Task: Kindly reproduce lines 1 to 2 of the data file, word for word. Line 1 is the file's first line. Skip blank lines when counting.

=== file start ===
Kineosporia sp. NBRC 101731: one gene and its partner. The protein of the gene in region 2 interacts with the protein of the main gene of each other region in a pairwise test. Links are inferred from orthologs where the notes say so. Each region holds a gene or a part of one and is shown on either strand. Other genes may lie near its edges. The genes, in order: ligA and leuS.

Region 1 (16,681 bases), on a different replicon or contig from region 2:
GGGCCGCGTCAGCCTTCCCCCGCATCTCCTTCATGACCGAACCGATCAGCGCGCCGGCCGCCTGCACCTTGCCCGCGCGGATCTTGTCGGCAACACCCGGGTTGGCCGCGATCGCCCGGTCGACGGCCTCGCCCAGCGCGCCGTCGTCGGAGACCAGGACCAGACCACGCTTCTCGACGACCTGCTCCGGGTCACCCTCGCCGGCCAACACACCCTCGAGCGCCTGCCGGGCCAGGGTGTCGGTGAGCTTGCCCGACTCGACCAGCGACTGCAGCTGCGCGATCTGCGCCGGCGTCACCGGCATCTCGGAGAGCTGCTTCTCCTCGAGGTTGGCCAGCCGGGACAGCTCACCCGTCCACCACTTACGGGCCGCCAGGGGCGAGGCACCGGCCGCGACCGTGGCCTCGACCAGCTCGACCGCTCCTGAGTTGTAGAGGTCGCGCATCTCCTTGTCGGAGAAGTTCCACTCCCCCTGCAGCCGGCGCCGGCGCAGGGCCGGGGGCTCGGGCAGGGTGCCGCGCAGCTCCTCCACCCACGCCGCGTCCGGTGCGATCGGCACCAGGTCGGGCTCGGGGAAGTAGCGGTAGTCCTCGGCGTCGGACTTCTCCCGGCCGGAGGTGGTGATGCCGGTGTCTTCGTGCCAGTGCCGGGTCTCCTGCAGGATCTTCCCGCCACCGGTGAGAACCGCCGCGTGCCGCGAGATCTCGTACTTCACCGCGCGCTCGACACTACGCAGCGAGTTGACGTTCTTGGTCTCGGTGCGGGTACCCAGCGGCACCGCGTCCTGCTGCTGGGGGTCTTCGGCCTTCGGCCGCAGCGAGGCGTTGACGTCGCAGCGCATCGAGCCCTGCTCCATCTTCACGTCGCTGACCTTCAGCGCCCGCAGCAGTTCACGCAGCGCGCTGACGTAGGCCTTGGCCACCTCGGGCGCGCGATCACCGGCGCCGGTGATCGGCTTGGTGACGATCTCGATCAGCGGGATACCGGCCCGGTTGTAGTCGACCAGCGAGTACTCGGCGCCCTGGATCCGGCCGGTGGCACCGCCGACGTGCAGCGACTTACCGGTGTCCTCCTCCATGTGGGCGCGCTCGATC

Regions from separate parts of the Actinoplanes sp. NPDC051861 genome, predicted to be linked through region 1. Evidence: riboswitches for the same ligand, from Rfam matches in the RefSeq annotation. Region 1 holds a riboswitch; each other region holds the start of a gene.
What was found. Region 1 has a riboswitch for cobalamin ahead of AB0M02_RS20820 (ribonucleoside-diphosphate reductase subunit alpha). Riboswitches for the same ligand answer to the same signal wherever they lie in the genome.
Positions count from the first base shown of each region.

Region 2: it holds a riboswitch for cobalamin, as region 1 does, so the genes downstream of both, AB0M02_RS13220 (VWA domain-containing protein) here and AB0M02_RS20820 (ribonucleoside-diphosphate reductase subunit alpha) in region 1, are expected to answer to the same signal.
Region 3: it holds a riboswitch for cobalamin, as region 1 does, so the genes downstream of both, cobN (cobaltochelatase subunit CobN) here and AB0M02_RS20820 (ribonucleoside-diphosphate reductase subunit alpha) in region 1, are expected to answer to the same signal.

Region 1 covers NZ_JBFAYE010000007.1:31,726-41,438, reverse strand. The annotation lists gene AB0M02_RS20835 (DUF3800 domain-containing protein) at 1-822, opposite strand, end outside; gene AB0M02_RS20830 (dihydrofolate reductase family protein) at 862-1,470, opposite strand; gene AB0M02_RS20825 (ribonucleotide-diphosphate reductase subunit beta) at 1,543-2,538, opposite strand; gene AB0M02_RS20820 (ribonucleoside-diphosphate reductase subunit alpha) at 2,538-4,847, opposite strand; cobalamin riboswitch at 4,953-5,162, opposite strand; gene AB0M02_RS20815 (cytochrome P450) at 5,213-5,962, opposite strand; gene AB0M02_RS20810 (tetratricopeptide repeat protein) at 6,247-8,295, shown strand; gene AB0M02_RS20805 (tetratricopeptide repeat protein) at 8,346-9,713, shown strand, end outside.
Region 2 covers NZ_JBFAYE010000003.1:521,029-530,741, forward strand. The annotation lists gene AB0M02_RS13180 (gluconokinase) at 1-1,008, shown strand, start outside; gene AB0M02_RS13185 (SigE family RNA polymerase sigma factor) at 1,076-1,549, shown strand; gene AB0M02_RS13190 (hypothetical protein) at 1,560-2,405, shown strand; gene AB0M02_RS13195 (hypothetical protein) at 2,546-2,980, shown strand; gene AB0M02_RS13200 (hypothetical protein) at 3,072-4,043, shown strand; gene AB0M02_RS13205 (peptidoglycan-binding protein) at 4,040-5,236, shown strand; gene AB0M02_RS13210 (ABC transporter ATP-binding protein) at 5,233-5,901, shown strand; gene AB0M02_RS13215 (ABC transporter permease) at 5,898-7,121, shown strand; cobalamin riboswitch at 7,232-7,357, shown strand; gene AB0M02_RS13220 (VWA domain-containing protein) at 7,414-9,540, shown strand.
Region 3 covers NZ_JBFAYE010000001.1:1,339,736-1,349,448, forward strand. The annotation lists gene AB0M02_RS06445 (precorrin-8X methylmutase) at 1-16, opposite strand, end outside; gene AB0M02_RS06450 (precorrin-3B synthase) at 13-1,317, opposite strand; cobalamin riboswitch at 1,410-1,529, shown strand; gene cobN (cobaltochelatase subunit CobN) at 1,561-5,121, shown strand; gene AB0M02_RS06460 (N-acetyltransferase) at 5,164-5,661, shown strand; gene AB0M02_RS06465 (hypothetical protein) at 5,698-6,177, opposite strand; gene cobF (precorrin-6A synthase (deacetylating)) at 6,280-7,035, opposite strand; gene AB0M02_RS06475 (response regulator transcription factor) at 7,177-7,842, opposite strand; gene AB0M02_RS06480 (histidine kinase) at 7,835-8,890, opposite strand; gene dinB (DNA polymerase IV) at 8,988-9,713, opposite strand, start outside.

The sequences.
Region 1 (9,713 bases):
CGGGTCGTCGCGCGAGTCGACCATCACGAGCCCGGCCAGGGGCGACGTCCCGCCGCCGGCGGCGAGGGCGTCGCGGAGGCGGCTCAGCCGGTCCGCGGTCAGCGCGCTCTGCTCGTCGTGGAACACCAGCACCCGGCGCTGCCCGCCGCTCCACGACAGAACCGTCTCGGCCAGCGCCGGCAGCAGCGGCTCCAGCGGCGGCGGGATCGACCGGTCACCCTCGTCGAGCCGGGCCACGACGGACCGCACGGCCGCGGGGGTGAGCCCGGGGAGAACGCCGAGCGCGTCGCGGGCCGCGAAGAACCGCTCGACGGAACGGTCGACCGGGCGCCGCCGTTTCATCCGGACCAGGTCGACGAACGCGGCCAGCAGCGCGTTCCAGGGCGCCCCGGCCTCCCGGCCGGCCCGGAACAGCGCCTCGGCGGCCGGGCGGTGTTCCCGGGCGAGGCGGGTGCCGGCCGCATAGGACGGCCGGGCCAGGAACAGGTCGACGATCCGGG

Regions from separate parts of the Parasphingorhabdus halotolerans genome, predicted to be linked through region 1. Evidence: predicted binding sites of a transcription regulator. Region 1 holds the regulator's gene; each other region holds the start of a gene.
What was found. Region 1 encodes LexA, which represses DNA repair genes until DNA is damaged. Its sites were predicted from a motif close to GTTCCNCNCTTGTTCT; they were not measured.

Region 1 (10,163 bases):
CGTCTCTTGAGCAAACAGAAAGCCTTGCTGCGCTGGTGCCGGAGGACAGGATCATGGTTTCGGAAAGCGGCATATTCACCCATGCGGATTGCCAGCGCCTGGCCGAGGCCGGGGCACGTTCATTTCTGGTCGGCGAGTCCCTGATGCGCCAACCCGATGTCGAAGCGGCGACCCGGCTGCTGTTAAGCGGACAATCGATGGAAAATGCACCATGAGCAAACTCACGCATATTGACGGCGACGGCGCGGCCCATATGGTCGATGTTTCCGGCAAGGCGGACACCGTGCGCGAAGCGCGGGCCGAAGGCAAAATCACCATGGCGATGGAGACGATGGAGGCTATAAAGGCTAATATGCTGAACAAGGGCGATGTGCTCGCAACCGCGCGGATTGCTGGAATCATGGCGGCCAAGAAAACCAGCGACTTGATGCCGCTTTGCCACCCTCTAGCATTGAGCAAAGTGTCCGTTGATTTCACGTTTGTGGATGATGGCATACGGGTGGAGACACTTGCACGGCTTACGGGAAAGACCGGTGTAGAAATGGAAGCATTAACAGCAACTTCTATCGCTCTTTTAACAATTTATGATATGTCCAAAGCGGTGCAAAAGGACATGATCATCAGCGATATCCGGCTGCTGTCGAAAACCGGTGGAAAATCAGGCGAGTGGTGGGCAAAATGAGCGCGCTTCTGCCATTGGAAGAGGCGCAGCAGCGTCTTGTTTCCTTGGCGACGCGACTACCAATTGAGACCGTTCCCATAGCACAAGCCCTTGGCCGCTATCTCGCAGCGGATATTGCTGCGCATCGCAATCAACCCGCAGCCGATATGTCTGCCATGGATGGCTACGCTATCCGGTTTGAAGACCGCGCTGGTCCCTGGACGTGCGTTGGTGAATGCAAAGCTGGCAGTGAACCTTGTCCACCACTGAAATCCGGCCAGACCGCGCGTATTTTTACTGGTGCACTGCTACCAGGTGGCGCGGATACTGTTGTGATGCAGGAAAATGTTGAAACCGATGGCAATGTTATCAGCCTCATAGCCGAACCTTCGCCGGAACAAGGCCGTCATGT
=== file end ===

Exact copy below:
Kineosporia sp. NBRC 101731: one gene and its partner. The protein of the gene in region 2 interacts with the protein of the main gene of each other region in a pairwise test. Links are inferred from orthologs where the notes say so. Each region holds a gene or a part of one and is shown on either strand. Other genes may lie near its edges. The genes, in order: ligA and leuS.

Region 1 (16,681 bases), on a different replicon or contig from region 2: